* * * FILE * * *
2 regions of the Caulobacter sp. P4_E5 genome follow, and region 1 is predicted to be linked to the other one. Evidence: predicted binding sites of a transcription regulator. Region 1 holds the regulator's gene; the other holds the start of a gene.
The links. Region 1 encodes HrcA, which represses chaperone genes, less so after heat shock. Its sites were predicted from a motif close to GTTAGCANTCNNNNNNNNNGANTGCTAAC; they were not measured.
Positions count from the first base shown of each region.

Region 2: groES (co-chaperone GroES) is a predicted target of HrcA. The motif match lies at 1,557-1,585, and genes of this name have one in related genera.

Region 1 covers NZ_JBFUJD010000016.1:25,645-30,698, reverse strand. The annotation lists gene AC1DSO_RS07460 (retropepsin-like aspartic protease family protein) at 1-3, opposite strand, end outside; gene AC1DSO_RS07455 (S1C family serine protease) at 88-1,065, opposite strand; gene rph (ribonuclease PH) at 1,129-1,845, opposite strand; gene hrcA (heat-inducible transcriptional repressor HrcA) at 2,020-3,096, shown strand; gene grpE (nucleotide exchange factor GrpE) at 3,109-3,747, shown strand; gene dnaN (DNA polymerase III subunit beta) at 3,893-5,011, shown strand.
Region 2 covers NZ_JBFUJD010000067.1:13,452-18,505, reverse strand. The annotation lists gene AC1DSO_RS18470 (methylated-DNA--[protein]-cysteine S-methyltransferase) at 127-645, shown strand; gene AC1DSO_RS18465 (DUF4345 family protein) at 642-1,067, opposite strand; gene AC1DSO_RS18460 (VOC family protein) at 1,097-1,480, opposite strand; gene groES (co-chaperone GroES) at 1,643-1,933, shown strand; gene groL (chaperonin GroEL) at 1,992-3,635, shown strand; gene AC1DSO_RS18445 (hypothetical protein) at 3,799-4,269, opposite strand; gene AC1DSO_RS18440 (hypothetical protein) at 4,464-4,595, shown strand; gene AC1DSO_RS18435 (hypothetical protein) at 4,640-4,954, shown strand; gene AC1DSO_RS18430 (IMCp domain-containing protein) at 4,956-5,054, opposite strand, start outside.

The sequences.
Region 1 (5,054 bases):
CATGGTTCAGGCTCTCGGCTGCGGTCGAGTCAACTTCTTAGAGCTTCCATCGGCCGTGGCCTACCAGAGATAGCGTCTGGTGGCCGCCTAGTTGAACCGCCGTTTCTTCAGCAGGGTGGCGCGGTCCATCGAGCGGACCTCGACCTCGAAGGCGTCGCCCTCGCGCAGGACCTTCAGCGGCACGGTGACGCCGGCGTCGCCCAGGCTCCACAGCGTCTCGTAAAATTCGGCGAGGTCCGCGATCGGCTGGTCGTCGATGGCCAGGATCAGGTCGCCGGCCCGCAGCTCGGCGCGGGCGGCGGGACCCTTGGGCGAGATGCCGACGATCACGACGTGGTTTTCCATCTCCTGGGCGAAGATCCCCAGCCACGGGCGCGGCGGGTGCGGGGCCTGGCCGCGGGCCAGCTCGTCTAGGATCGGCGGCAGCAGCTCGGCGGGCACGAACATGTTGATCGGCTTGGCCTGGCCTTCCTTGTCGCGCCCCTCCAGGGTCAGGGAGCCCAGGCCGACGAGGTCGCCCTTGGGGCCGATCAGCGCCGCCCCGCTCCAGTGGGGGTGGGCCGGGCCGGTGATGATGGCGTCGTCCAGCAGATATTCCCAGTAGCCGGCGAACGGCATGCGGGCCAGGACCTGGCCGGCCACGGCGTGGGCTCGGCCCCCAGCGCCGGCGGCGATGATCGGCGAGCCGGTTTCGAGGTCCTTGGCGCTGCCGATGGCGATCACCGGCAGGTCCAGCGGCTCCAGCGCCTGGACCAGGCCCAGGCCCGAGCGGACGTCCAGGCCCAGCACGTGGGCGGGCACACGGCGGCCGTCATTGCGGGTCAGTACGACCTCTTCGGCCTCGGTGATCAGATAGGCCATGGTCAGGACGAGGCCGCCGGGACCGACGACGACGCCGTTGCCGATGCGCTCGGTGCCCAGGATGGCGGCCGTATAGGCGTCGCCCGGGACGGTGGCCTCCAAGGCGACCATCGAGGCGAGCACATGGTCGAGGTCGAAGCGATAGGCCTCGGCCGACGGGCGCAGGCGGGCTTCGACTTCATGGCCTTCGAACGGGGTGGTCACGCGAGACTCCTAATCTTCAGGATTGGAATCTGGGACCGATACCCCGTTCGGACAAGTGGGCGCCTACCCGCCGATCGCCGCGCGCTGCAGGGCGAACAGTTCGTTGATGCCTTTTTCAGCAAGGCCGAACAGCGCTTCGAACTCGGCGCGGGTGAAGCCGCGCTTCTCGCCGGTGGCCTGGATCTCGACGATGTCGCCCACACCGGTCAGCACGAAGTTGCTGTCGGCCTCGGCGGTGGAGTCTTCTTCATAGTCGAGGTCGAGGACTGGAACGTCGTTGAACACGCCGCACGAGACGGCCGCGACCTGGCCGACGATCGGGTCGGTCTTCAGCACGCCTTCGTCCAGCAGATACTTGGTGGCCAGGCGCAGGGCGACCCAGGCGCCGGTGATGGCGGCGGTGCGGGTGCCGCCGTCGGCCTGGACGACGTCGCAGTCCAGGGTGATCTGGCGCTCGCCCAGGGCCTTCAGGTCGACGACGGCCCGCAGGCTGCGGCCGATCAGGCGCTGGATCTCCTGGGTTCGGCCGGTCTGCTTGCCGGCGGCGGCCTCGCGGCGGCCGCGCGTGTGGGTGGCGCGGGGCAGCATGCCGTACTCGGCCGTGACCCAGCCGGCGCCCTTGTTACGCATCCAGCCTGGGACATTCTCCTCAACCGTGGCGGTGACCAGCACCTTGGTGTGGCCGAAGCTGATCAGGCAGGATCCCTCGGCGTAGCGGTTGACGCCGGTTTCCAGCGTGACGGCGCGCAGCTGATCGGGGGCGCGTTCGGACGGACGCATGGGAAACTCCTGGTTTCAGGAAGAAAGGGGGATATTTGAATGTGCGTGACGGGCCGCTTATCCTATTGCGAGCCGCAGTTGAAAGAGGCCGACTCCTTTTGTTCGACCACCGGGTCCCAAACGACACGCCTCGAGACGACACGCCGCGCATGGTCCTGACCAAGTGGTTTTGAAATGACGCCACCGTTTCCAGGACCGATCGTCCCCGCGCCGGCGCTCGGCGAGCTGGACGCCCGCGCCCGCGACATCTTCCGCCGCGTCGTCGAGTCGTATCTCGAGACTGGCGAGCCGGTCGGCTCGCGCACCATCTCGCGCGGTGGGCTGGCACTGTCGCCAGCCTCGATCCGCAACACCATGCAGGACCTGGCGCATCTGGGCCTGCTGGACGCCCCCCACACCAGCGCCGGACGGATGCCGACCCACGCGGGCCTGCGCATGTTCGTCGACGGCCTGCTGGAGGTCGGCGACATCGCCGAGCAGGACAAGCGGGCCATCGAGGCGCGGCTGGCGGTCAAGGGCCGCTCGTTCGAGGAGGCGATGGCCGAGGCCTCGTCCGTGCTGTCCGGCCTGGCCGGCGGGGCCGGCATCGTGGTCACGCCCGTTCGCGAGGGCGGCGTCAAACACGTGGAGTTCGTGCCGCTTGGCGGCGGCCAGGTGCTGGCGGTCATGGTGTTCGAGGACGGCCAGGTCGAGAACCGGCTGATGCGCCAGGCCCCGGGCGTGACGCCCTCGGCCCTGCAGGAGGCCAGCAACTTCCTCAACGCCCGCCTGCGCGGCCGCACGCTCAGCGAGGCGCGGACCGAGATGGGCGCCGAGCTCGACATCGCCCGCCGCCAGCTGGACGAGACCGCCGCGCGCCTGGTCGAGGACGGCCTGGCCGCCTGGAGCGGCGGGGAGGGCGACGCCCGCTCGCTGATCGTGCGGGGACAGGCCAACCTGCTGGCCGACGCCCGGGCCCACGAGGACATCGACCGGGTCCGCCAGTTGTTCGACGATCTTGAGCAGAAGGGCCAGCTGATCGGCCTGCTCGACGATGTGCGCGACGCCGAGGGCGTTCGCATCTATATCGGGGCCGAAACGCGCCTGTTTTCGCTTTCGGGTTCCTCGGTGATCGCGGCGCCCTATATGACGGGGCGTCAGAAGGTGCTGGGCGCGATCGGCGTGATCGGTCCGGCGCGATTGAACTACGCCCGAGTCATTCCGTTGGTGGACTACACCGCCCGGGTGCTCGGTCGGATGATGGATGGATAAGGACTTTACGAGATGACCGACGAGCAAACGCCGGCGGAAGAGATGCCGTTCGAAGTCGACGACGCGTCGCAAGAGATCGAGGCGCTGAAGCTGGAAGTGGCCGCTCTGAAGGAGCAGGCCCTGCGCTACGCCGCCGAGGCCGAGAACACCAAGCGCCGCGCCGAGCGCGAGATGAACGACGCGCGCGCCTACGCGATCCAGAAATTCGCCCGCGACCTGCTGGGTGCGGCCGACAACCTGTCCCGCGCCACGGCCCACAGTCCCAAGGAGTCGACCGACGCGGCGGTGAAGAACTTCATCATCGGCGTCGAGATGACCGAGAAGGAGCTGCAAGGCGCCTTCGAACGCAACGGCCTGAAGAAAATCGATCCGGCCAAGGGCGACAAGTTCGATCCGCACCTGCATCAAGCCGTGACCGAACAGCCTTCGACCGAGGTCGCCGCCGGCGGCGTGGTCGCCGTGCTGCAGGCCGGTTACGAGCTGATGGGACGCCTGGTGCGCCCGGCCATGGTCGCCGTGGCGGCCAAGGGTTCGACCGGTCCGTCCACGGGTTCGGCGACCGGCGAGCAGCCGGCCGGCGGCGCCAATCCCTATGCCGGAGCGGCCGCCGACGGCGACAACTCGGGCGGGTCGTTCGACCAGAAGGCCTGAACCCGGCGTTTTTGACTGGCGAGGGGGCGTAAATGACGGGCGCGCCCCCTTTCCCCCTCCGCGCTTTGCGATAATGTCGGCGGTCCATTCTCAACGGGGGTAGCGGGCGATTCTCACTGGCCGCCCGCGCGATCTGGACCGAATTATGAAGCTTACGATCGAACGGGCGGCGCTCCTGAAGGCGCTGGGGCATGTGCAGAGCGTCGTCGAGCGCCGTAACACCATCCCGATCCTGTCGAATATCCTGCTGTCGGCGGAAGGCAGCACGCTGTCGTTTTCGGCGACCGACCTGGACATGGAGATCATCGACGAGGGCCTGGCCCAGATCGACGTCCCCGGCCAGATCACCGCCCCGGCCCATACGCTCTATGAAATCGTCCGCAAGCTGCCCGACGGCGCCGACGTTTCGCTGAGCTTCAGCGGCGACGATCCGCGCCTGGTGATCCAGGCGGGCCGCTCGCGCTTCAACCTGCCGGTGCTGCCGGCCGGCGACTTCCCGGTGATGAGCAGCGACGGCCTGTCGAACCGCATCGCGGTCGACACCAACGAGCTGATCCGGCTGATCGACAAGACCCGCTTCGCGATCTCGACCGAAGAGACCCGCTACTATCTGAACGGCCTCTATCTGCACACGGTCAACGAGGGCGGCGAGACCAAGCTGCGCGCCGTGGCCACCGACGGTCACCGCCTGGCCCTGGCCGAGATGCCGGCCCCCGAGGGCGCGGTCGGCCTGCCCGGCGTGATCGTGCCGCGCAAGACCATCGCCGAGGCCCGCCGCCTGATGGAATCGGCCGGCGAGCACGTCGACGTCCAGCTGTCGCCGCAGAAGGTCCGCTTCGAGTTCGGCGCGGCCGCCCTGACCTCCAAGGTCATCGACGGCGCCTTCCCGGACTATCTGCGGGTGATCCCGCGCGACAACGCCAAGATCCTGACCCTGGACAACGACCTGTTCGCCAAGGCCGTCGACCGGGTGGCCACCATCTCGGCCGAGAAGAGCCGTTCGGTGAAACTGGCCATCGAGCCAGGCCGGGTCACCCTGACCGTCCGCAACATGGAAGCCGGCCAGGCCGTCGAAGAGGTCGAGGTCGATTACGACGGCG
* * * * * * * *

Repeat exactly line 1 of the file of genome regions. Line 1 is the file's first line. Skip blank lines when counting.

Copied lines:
2 regions of the Caulobacter sp. P4_E5 genome follow, and region 1 is predicted to be linked to the other one. Evidence: predicted binding sites of a transcription regulator. Region 1 holds the regulator's gene; the other holds the start of a gene.